Another furloughed meteorologist, Brad Barrett, is a professor at the US Naval Academy in Annapolis, Maryland. He spoke of the shutdown’s impact on his academic institution:

It’s frustrating, for sure. As a civilian employee of the US Navy, I am on leave without pay. I am not allowed to work. On Monday, I sent out an email to my 60 students with homework in advance for the next two weeks. Beyond the next two weeks, I told them: ‘If nothing changes, you have the syllabus; you may have to teach yourselves.’ Starting next week, my institution is considering taking drastic measures: possibly either suspending all classes until the end of the shutdown, or hold lecture classes only for freshmen. We may need to delay graduation.

From a research perspective, the impact is even more severe, according to Barrett:

From the standpoint of teaching, it’s a very significant disruption. From a research standpoint, it’s disastrous. For example, I have to pause my own research into short-term climate variability and can’t meet with the students I am advising. For others, it is worse: I have a colleague conducting a long-term study on the health of oysters in the Chesapeake Bay. The oysters are going to keep growing—and she won’t be there to measure them. Much of this critical time-sensitive data will be lost.

But what about when something as obviously “mission critical” as a landfalling hurricane happens during the shutdown, as is forecasted on Friday? Barrett was more candid:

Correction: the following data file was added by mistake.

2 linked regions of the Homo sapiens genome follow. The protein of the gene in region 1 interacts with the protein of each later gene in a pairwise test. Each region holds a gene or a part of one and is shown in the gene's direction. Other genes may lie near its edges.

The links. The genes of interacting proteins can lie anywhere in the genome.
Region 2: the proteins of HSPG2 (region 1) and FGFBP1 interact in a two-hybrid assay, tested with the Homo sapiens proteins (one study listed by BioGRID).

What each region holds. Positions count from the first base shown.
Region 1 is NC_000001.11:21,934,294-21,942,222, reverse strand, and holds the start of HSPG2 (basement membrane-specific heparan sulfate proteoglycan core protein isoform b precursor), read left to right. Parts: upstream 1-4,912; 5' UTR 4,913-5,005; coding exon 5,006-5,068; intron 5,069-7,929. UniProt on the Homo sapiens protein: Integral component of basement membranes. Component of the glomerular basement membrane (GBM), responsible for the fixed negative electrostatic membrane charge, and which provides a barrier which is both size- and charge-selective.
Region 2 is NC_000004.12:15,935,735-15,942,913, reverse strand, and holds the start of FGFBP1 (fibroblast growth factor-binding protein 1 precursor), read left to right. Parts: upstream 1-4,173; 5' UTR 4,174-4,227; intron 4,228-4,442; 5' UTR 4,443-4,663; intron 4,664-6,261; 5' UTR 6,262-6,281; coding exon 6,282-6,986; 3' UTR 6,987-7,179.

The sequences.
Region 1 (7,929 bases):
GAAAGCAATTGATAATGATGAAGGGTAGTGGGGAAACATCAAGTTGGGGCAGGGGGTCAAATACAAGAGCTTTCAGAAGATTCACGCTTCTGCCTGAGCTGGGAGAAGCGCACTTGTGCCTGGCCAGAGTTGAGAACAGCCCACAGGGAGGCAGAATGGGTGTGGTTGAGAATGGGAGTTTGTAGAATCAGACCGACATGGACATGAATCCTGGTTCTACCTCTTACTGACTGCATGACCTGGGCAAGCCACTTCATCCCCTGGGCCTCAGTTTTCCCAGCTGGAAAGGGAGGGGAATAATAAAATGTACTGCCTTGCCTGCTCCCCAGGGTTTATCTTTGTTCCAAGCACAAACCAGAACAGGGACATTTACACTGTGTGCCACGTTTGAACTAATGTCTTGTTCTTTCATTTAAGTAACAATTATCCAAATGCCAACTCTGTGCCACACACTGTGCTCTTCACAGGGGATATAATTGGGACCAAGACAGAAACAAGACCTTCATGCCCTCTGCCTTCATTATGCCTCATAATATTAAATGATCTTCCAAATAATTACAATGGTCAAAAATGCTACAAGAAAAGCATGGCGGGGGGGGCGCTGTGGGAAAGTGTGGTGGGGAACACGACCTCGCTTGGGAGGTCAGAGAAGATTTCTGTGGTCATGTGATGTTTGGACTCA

I have no doubt that the National Weather Service will carry the torch forward and issue the watches and warnings necessary to prepare for these storms. The Air Force Hurricane Hunters are flying, they’re all there. The bigger question mark in my mind is on the response end. What will the federal response to disasters look like during a government shutdown? What percentage of FEMA is considered essential? Certainly not all aspects that should be considered so. We’ve learned a lot as a country during the last 10 years from the responses to natural disasters like Katrina and Sandy. Resources and people have to come quickly in the aftermath. If there is a place where problems will arise, it’s there, not in the forecasting. Can you imagine Congress coming together and passing an emergency spending bill during the shutdown? Can a natural disaster be a shock to the system? Maybe, maybe not. Maybe we’ll have to wait until debt limit is reached in the next few weeks.

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